Raw (2016)

Julia Ducournau | 1hr 39min

It is not just the contents of Justine’s “snacks” that might cause one to cringe in abject horror; it is also the ravenous hunger with which she consumes organic matter, both living and dead, which churns the stomach. On its grotesque surface, Raw is a straight-up cannibal movie, albeit one that steps away from the arid American landscape of The Hills Have Eyes and instead lands us in an unruly French college campus. The Exorcist may in fact be the more apt comparison here, as Julia Ducournau’s psychological interrogation of Justine’s emerging demonic appetite turns the first-year vet student into the victim of a possession which can’t be expelled, but rather just temporarily satiated.

Ducournau’s provocative metaphor for a female sexual awakening underlies the formal strength of Raw’s narrative, pushing Justine down a path of increasingly horrific acts of consumption. With her vegetarianism and virginity both made explicit in early scenes, a link is drawn between the two – both states of being defined by the absence of something perceived to be a corrupting influence, either by society or Justine’s own family. She is a blank slate of purity for Ducournau to slowly corrupt over the course of the film, particularly challenging her in the rowdy college setting of hormonal young adults where, at least initially, she doesn’t fit in. When she enters a party early on, Ducournau tracks her for a full two minutes through flashing lights and scantily-clad bodies, the image of exposed flesh visually trapping her wherever she turns effectively setting up the inescapability of Justine’s budding sexuality in this hedonistic world.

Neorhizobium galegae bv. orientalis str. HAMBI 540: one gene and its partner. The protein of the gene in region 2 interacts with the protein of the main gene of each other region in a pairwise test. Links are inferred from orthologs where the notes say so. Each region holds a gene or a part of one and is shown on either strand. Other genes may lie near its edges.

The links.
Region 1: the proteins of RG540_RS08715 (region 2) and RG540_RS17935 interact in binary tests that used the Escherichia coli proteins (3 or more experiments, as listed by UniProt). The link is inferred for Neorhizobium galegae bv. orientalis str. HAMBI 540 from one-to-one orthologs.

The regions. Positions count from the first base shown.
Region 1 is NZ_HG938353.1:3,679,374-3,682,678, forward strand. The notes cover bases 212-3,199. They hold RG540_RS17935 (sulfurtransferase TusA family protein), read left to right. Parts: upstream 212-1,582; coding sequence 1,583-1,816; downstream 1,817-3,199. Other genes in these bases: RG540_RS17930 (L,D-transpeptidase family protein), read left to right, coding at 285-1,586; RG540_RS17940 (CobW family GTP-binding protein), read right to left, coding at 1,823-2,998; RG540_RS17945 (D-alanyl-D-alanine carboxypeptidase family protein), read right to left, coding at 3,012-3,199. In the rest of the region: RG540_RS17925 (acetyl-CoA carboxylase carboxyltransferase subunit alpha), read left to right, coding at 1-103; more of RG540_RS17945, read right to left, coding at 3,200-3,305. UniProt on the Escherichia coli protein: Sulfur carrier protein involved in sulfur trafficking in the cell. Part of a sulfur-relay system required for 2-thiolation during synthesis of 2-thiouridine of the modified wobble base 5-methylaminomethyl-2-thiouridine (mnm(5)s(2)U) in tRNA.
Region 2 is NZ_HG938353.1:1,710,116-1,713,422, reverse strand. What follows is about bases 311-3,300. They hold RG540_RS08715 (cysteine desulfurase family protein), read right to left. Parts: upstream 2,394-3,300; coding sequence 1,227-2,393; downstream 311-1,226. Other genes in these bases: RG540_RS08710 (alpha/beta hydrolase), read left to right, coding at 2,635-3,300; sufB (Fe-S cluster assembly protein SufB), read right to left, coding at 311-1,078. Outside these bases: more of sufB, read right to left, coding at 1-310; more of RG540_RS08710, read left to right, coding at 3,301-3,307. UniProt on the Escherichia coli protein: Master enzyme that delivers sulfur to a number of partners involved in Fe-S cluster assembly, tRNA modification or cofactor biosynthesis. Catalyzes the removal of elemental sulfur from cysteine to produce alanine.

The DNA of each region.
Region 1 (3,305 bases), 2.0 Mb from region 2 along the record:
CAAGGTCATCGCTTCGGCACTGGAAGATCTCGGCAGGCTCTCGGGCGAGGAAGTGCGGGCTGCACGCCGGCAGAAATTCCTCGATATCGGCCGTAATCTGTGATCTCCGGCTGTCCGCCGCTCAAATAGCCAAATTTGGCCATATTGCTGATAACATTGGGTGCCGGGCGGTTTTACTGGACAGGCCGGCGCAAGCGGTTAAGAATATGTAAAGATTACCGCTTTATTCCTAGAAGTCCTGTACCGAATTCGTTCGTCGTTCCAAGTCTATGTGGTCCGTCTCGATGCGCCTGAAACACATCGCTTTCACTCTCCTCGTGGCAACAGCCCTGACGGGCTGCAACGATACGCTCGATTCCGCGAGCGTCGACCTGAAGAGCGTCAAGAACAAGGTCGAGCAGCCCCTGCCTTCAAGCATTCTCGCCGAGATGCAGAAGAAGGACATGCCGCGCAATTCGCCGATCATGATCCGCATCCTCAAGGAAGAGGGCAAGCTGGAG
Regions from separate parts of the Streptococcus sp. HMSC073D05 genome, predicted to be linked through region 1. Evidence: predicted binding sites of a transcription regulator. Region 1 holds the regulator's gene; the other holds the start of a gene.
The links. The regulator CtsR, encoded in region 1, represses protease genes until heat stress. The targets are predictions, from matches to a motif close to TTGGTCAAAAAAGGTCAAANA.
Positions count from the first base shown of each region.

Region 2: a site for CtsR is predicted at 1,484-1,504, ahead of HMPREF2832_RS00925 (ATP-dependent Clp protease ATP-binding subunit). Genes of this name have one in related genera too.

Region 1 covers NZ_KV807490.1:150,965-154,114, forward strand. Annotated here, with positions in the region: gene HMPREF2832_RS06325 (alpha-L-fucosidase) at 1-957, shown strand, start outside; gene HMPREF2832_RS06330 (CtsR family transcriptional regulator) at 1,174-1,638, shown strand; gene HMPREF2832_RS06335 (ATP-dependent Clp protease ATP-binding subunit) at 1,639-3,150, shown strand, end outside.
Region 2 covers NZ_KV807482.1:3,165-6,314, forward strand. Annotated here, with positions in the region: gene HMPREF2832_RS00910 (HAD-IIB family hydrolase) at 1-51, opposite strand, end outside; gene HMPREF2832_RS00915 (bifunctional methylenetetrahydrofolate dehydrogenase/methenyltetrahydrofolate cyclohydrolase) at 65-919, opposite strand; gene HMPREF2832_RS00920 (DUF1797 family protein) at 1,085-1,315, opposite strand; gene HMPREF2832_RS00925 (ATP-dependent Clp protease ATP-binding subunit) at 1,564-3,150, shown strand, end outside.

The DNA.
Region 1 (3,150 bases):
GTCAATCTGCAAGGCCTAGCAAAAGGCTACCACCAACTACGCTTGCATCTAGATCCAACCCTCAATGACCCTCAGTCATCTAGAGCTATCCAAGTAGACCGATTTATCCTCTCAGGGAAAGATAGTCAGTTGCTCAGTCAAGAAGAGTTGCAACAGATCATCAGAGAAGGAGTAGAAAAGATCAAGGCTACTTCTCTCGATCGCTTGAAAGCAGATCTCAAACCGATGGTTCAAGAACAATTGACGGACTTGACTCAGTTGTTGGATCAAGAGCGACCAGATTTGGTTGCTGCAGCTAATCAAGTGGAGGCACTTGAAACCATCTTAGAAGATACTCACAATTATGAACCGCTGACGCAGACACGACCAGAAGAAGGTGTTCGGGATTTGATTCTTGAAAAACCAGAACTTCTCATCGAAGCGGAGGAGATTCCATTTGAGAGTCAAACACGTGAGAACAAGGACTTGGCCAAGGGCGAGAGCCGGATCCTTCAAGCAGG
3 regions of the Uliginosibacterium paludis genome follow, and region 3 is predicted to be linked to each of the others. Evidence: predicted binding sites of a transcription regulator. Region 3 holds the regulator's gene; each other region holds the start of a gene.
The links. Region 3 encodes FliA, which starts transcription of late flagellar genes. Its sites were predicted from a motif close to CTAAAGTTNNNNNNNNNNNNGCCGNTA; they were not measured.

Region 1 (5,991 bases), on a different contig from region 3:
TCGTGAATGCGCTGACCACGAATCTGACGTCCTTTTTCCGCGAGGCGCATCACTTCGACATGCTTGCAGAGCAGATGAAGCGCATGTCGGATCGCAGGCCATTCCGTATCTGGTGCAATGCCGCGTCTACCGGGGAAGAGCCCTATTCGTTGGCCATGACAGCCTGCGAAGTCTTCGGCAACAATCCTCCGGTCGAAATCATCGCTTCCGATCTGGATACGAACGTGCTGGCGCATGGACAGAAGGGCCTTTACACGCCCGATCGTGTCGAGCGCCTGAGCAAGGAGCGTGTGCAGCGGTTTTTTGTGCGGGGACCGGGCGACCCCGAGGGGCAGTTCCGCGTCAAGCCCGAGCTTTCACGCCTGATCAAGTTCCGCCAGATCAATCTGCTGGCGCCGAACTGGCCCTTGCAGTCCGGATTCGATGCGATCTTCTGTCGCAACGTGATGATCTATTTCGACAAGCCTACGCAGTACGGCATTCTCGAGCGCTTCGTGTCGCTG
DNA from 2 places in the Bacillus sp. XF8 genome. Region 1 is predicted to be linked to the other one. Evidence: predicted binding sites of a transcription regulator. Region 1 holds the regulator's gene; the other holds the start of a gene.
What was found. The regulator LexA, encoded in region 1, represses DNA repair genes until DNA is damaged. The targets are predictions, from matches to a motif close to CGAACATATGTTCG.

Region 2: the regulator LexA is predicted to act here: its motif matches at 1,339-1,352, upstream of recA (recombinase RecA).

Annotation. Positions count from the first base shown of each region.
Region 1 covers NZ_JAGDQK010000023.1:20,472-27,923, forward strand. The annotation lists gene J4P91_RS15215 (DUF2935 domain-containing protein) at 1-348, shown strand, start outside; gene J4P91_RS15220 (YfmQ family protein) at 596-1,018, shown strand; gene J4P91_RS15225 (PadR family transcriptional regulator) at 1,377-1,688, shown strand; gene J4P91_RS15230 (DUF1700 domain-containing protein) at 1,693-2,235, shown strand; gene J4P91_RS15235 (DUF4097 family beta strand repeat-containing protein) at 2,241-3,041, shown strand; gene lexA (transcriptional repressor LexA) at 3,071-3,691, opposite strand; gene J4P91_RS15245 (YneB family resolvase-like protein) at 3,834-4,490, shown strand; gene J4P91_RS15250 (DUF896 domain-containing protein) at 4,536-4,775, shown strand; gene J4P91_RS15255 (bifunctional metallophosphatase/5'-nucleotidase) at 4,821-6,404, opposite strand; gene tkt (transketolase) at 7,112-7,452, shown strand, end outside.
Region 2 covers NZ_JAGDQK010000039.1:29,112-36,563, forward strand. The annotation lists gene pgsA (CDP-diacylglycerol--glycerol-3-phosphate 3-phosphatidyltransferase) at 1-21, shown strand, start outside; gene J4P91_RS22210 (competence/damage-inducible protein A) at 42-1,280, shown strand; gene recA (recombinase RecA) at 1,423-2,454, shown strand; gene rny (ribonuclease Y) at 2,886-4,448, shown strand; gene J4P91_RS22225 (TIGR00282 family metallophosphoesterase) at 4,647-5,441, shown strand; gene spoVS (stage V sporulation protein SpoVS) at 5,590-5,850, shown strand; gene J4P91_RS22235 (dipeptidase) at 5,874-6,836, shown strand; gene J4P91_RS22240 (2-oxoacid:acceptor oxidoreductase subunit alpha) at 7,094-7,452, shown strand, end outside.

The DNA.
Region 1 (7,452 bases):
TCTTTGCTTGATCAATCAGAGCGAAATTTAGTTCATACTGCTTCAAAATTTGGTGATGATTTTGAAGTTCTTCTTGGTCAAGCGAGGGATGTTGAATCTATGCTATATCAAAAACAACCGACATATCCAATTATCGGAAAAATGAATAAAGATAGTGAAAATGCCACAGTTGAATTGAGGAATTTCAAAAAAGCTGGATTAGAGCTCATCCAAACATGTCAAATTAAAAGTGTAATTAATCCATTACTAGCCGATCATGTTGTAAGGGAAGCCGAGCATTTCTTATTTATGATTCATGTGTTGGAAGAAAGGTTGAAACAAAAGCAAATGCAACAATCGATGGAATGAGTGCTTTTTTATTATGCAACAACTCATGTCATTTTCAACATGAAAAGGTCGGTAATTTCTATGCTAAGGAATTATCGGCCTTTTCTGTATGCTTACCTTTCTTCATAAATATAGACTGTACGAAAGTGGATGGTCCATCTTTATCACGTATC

A sexual awakening hitting like a demonic possession, terrifyingly captured in a cannibalistic metaphor.

Justine’s cannibalistic cravings are further tied to her budding sexual urges through the repeated emphasis of inserting another human’s body parts into oneself, underlining the feminine, carnal desire of these acts. In the broad light of day, both are considered extremely shameful, and so even as she discovers that these new impulses are not unique to her own journey, she simultaneously realises how those other women who are similarly affected learn to deal with them in secret. While one targets strangers, another treats her husband as a living charcuterie board, willing to let himself be mutilated to satisfy her needs. For all of them, the qualities of self-control and elegance which define traditional femininity makes their submission to primal urges all the more humiliating, especially as such traits are more akin to those of wild beasts.

“An animal that has tasted human flesh isn’t safe. If he likes it, he’ll bite again.”

As for all the other young students living on college campus, Ducournau leaves a faint suggestion that they too may possess their own guilty pleasures we will never find out. While lumbering back to their dormitories after a big night out, they cloak themselves in blankets like vampires hiding from the rising sun, lest it should expose whatever shameful acts they performed under the cover of darkness. The awkward transition of learning to live with uncomfortable changes in one’s psychological state is always lurking within the subtext of Raw, but Ducournau’s ability to specifically bring formal complexity in drawing out the visceral body horror of female sexuality makes for a confronting descent into parts of the human mind that are entirely untameable.

The students make their way home after a big night, shielding their guilt from the world.

Raw is available to stream on Stan, Binge, and Shudder, and is available to rent or buy on iTunes, YouTube, and Google Play.

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